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Department   |    
Psychiatric Services 2000; doi: 10.1176/appi.ps.51.5.563
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This month, as part of our 50th anniversary observance, we reprint an article by Walter E. Barton, M.D., entitled "Trends in Community Mental Health Programs" from the September 1966 issue. In his article Dr. Barton noted the significance of the federal government's entry into the delivery of mental health services in the early 1960s with the passage of the community mental health centers legislation (see page 611). In a commentary on the article, Steven S. Sharfstein, M.D., describes how later changes in the community mental health centers program greatly reduced the federal government's leadership role and led to heightened ambivalence about the federal versus the state role in the support of community mental health services (see page 616). In the Taking Issue column, Roger Peele, M.D., blames the fragmentation of responsibility between federal, state, and local governments for the deterioration of public psychiatric care (see page 557).

Utilization management is one aspect of managed care that has sparked considerable controversy, as Alan Koike, M.D., and his coauthors point out in their case study of the review process in one large organization. They found that 57 percent of the health plan members who used network providers underwent at least one type of review, and 11 percent had five or more reviews. In almost 92 percent of the reviews, care was authorized at the level requested, and in less than 1 percent was service denied. The findings lead the authors to question whether the cost of the review process is justified (see page 621).

Valproate is one of several mood-stabilizing drugs that have been used in the treatment of bipolar disorder. However, only a few reports have described their use among patients with schizophrenia, the focus of a study in this issue by Leslie Citrome, M.D., and associates. All patients in the study had schizophrenia and were hospitalized in New York state psychiatric centers in the five-year period from 1994 to 1998. The proportion who received a mood stabilizer increased from 26 percent in 1994 to 43 percent in 1998. Valproate was most commonly prescribed despite little published evidence of its effectiveness, leading the authors to conclude that controlled clinical trials are urgently needed to test the efficacy of mood stabilizers in treating schizophrenia (see page 634).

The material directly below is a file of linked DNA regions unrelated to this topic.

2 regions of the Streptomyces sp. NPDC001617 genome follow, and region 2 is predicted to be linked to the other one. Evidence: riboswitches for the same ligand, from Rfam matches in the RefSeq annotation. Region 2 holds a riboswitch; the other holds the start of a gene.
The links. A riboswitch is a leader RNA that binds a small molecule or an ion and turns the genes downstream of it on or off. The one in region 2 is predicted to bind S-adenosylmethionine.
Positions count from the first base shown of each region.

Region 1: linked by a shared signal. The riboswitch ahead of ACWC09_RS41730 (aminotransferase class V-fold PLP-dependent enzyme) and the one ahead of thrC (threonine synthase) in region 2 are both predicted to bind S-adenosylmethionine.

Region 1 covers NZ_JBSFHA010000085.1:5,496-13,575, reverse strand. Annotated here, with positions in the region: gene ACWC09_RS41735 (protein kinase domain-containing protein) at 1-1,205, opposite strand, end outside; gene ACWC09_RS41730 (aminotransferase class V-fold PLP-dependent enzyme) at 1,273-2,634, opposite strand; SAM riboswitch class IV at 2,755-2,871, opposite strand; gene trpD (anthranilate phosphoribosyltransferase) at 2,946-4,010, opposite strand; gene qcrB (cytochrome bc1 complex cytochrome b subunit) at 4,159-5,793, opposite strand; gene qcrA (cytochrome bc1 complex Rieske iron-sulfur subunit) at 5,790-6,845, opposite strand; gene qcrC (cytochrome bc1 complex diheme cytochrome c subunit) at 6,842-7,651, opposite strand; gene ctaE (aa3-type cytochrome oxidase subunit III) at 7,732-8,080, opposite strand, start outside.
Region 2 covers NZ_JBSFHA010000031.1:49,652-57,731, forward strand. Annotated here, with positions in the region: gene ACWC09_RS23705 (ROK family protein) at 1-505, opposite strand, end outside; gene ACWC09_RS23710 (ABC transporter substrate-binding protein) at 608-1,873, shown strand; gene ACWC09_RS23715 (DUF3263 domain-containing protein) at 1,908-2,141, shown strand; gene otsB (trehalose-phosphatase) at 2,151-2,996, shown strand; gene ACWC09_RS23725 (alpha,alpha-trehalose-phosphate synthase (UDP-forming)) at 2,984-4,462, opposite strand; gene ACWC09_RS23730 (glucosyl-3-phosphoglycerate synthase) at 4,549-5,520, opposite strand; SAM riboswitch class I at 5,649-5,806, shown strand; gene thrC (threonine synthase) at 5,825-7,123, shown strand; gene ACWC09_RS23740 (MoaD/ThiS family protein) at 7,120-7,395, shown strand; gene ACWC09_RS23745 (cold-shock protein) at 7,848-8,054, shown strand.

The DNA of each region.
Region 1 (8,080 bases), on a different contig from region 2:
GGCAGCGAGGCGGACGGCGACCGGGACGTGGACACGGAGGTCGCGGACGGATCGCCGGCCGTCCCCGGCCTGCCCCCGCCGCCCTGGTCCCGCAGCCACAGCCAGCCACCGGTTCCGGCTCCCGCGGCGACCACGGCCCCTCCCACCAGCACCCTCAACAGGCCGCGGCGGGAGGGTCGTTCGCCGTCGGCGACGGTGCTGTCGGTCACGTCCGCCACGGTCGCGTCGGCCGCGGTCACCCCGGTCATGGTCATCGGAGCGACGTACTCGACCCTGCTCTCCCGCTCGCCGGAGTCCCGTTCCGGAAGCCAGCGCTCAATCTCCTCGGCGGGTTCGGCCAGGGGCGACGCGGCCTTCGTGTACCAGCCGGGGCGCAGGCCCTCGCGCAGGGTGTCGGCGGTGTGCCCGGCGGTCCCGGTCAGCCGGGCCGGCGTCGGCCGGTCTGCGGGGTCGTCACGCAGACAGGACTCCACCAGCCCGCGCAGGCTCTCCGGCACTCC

The comparative effectiveness of an intensive clinical case management model and an extended brokerage case management model that linked patients with support services was examined in a study of two groups of persons with serious mental illness—those who had a substance dependence disorder and those who did not. The authors, Barbara E. Havassy, Ph.D., and associates, found that the intensive clinical case management model was more effective for persons without substance dependence but that both models were relatively ineffective for drug-dependent persons. On the basis of their findings, the authors conclude that integration of substance abuse treatment within the context of case management may be more important than the type of case management intervention used (see page 639).

Access to mental health services has become an increasing concern with the proliferation of managed care. Ellen Weissman, M.D., M.P.H., and associates tested the hypothesis that a direct relationship exists between insurance companies' expenditures on behavioral health care, measured as the per-member per-month treatment cost, and access to care, measured as the proportion of plan members who use services annually. They found a direct relationship between claims costs and treatment prevalence rates, suggesting that at low levels of spending, access to care may be compromised. Access may be limited by high copayments and deductibles, stringent authorization-of-care practices, and incentives to reduce referrals to specialty treatment (see page 664).

• In the Personal Accounts column, column editor Jeffrey L. Geller, M.D., reviews first-person accounts by patients and family members published in the journal during its first 25 years (see page 575).

• A study in the Best Practices column found that found individuals with severe mental illness in rural areas are hospitalized less frequently than those in more populous areas. The implications for service planning are examined (see page 603).

• This month's books section opens with reviews of The Role of the State Hospital in the Twenty-First Century by four mental health administrators (see page 680).

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